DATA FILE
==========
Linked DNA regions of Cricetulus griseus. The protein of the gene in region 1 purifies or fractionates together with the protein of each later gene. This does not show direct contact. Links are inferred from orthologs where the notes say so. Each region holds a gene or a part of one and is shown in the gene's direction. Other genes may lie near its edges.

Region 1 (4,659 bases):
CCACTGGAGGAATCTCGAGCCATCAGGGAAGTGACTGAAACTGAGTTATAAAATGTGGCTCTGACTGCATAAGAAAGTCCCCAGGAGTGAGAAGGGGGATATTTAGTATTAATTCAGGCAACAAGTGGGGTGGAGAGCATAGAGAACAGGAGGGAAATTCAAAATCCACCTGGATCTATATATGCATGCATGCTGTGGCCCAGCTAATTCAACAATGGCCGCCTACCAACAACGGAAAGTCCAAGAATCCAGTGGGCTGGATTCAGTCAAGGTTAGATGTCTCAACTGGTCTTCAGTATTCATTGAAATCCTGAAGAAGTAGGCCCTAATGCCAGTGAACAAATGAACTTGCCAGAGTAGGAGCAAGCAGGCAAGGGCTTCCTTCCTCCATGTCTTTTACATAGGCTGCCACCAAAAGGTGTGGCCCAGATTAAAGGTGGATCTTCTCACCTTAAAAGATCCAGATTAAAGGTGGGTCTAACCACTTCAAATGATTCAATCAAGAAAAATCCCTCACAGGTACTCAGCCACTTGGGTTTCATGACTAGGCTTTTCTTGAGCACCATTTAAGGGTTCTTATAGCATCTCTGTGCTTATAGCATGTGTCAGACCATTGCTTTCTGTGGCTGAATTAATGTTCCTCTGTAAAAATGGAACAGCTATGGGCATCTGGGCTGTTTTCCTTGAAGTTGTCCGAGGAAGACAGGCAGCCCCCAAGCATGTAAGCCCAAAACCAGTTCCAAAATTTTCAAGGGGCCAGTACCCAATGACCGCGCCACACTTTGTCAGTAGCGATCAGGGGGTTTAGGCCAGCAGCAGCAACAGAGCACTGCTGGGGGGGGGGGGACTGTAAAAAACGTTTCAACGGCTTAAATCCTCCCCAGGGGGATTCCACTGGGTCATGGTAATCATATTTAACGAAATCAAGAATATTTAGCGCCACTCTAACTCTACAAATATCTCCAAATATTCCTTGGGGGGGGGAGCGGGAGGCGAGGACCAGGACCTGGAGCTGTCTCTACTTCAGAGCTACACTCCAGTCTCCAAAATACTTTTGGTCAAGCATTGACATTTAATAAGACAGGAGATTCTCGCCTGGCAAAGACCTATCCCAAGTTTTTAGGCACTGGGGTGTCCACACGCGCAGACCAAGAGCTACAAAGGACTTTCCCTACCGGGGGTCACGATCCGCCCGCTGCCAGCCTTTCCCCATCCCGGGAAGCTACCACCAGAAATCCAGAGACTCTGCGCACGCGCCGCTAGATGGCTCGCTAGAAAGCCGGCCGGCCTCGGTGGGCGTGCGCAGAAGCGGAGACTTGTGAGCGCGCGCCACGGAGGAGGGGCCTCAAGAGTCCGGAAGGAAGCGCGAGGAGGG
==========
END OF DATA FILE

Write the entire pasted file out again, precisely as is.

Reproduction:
Linked DNA regions of Cricetulus griseus. The protein of the gene in region 1 purifies or fractionates together with the protein of each later gene. This does not show direct contact. Links are inferred from orthologs where the notes say so. Each region holds a gene or a part of one and is shown in the gene's direction. Other genes may lie near its edges.

Region 1 (4,659 bases):
CCACTGGAGGAATCTCGAGCCATCAGGGAAGTGACTGAAACTGAGTTATAAAATGTGGCTCTGACTGCATAAGAAAGTCCCCAGGAGTGAGAAGGGGGATATTTAGTATTAATTCAGGCAACAAGTGGGGTGGAGAGCATAGAGAACAGGAGGGAAATTCAAAATCCACCTGGATCTATATATGCATGCATGCTGTGGCCCAGCTAATTCAACAATGGCCGCCTACCAACAACGGAAAGTCCAAGAATCCAGTGGGCTGGATTCAGTCAAGGTTAGATGTCTCAACTGGTCTTCAGTATTCATTGAAATCCTGAAGAAGTAGGCCCTAATGCCAGTGAACAAATGAACTTGCCAGAGTAGGAGCAAGCAGGCAAGGGCTTCCTTCCTCCATGTCTTTTACATAGGCTGCCACCAAAAGGTGTGGCCCAGATTAAAGGTGGATCTTCTCACCTTAAAAGATCCAGATTAAAGGTGGGTCTAACCACTTCAAATGATTCAATCAAGAAAAATCCCTCACAGGTACTCAGCCACTTGGGTTTCATGACTAGGCTTTTCTTGAGCACCATTTAAGGGTTCTTATAGCATCTCTGTGCTTATAGCATGTGTCAGACCATTGCTTTCTGTGGCTGAATTAATGTTCCTCTGTAAAAATGGAACAGCTATGGGCATCTGGGCTGTTTTCCTTGAAGTTGTCCGAGGAAGACAGGCAGCCCCCAAGCATGTAAGCCCAAAACCAGTTCCAAAATTTTCAAGGGGCCAGTACCCAATGACCGCGCCACACTTTGTCAGTAGCGATCAGGGGGTTTAGGCCAGCAGCAGCAACAGAGCACTGCTGGGGGGGGGGGGACTGTAAAAAACGTTTCAACGGCTTAAATCCTCCCCAGGGGGATTCCACTGGGTCATGGTAATCATATTTAACGAAATCAAGAATATTTAGCGCCACTCTAACTCTACAAATATCTCCAAATATTCCTTGGGGGGGGGAGCGGGAGGCGAGGACCAGGACCTGGAGCTGTCTCTACTTCAGAGCTACACTCCAGTCTCCAAAATACTTTTGGTCAAGCATTGACATTTAATAAGACAGGAGATTCTCGCCTGGCAAAGACCTATCCCAAGTTTTTAGGCACTGGGGTGTCCACACGCGCAGACCAAGAGCTACAAAGGACTTTCCCTACCGGGGGTCACGATCCGCCCGCTGCCAGCCTTTCCCCATCCCGGGAAGCTACCACCAGAAATCCAGAGACTCTGCGCACGCGCCGCTAGATGGCTCGCTAGAAAGCCGGCCGGCCTCGGTGGGCGTGCGCAGAAGCGGAGACTTGTGAGCGCGCGCCACGGAGGAGGGGCCTCAAGAGTCCGGAAGGAAGCGCGAGGAGGG